More love XXX

 

Wed.  Feb 2 6.30 pm.

Knee operation at a field hospital in the Ramu Valley, New Guine

Knee operation at an Advanced Dressing Station at Guy’s Post in the upper Ramu Valley, New Guinea

Knee operation at a field hospital in the Ramu Valley, New Guine

Knee operation at an Advanced Dressing Station at Guy’s Post in the upper Ramu Valley, New Guinea

Jaysus! Do I feel sick!  Have just done a very rough and very wobbly sketch of a fellow having his knee opened up by two field surgeons.  Do they cut ‘em up!  I’ve seen all the operations I want to for many a day.  It was touch and go whether I would make a ninny of myself by throwing up on the spot!  The day was saved by my extra rapid scrawl and an attempted wise look indicating the completion of my sketch.  Phew!  I bet I dream about it.

All that on top of tea which made me belch like hell & a slight sickness of exhaustion.  I’ve been up and own the blasted mountains today my love.  Started at 8.30 am & didn’t return to the camp till nearly 5 pm.  Felt completely buggered and far from home.  My knees are like jelly – my heels are sore from the thumping I gave them on the way down the mount.  Banged all the nails through into my anything but calloused heels (incidentally it’s dammed cold at the moment – and raining too –a perfect setting for a first class whinge).

Shaggy Ridge, New Guinea

Shaggy Ridge, New Guinea

Ascending the Pimple; reproduced The Australian Women's Weekly,

Ascending the Pimple; reproduced The Australian Women’s Weekly, 10 June 1944, p40.

Well I have at least seen Shaggy Ridge and what a hell of a place it is. Heaven only knows how the boys took it over from the Jap.  On either side of a track only wide enough for one.  The earth face walls near sheer nearly 200 or 300 ft & the top of it was riddled with fox holes.  It is all beyond me I’ll have to get hold of one of the crowd that did  it to tell me all about it.

Don’t think I’ll write anything more tonight darling.  Am feeling too depressingly tired.  Keep a couple of gals for picking me up at Martin Place.  I aim to be home this month via Flying Boat.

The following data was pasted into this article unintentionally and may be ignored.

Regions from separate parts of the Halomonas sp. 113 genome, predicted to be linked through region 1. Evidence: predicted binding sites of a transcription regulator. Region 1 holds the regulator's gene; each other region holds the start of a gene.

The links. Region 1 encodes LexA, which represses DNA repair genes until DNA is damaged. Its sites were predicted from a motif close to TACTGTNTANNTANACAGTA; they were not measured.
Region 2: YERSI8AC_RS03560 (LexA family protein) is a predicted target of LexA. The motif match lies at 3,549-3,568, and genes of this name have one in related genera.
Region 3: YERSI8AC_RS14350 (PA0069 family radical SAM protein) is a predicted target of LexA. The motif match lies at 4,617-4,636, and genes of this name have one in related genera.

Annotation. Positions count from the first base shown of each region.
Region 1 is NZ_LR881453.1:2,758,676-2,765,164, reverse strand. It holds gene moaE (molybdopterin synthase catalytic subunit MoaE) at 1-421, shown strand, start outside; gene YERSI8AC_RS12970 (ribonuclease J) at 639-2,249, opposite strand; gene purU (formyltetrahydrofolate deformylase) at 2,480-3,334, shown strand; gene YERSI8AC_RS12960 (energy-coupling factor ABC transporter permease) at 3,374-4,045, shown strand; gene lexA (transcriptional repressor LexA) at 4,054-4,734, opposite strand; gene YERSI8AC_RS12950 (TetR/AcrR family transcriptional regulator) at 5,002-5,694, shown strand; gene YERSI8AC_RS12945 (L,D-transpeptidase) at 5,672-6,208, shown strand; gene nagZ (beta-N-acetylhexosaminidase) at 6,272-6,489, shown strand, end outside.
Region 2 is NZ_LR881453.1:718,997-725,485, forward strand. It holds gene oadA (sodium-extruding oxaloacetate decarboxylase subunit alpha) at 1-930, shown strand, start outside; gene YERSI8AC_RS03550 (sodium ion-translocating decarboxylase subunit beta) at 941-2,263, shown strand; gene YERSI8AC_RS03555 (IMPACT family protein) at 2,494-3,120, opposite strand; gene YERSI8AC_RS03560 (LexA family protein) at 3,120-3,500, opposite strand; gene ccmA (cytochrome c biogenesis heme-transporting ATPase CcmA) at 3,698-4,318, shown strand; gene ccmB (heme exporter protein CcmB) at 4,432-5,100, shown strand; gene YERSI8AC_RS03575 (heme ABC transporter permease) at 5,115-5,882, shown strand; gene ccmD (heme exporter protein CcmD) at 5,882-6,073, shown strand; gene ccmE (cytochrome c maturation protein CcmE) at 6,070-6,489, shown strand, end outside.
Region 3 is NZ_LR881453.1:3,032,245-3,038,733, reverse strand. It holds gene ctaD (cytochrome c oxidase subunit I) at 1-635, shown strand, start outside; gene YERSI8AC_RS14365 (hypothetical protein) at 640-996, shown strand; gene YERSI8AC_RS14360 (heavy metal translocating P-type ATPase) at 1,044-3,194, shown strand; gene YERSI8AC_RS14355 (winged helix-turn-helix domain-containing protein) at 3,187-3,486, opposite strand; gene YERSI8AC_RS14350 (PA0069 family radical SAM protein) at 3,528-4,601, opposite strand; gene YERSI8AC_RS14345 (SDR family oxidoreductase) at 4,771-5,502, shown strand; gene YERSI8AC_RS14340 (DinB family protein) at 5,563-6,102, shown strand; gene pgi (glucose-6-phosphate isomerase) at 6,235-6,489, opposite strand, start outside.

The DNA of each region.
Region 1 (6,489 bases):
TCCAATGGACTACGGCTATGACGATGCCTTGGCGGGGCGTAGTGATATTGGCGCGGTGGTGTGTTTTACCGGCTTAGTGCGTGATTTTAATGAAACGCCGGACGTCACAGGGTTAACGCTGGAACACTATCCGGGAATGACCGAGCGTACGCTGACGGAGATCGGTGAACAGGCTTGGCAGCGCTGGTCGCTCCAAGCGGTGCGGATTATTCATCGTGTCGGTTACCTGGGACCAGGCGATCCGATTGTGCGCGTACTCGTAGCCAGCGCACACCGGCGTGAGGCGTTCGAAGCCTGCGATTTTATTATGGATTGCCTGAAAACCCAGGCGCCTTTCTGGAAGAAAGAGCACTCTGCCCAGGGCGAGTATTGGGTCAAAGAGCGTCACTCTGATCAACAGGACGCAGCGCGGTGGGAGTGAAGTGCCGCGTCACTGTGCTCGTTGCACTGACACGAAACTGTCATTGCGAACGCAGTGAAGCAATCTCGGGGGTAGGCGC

Hope you are OK.

I might get a letter in a few days – hope so.
Lots of love –from
Plugga Pidge
the boy wit de wobbly knees.

13

I really think my mountaineering days are over.

Moderation is the keyword for today.

love XX

Bill

[Study for Evacuating wounded-Ramu Valley]

[Study for Evacuating wounded-Ramu Valley]

Study for Ascending the Pimple

Study for Ascending the Pimple

Squire Wep and faithful 'boongs' ascend Shaggy Ridge; reproduced

Squire Wep and faithful ‘boongs’ ascend Shaggy Ridge; reproduced The Australian Women’s Weekly, 18 March 1944, p9.

On Shaggy Ridge

On Shaggy Ridge, reproduced: The Australian Women’s Weekly, 10 Jun 1944, p40

Advanced Dressing Station, Guy's Post, New Guinea

Advanced Dressing Station, Guy’s Post, New Guinea

The Pimple and Shaggy Ridge, New Guinea

PASSED BY OPERATIONAL CENSOR SWPA
PHOTO NO. MNG. 456.
The razorback of the Pimple with Australian troops digging in. In the background is Shaggy Ridge from which the attack was made. This mountain spur which rises to a level of 5,600 ft. dominates the Ramu Valley.
PLEASE ACKNOWLEDGE DEPARTMENT OF INFORMATION.

Admissions, Field Hopsital, Ramu Valley, New Guinea

Admissions at an Advanced Dressing Station at Guy’s Post in the upper Ramu Valley, New Guinea

Knee operation at a field hospital in the Ramu Valley, New Guine

Knee operation at an Advanced Dressing Station at Guy’s Post in the upper Ramu Valley, New Guinea

On Patrol near Ramu, New Guinea

On Patrol near Ramu, New Guinea

Jeep trailer

Jeep trailer

Possibly a Grant M3 tank

Possibly a Grant M3 tank

On Patrol near Ramu, New Guinea

On Patrol near Ramu, New Guinea

On Patrol near Ramu, New Guinea

On Patrol near Ramu, New Guinea

24 x 18 cm 24 x 18 cm Kankiryo and Mount Prothero 21 x 11 cm 21 x 11 cm 24 x 18 cm

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War Letters – Morotai: 1 Feb 1945, Noemfoor; not a plane in sight

Noemfoor
Thursday
[1 Feb 1945]

Dear Jesso,

It looks as if I have been talking in a delirium.  It is understandable that I thought I was home – God knows I ought to have been.  Any bloody way I’m still waiting for a sanguinary plane and none is in sight. Oh Lord, why hast thou forsaken me?

All my little fums are to be so much air and fantasy, my little desires to be monuments of futility, and any welcomes to be jeering nothings.

I’ve given up predicting my arrival – it rests in the lap of the Lodestars.

What’s the point of my writing about nothing but sitting down near the strip waiting for a kite?

I hope I’ll be seeing my family one of these days.  Teach little Graham to speak nicely and to think well of his old pa overseas.  Be faithful dear, we shall soon start life anew.

Your old old husband, Remember?

Lotsa X’s

Bill

AWW 1945 Apr-21 P20 UPR CTR

The Australian Women’s Weekly, 21 Apr 1945, p20

That was Bill’s last letter. It is estimated he made it home by Sunday, 4 February 1945

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War Letters – New Guinea: 31 Jan 1944, Moved out to the upper Ramu Valley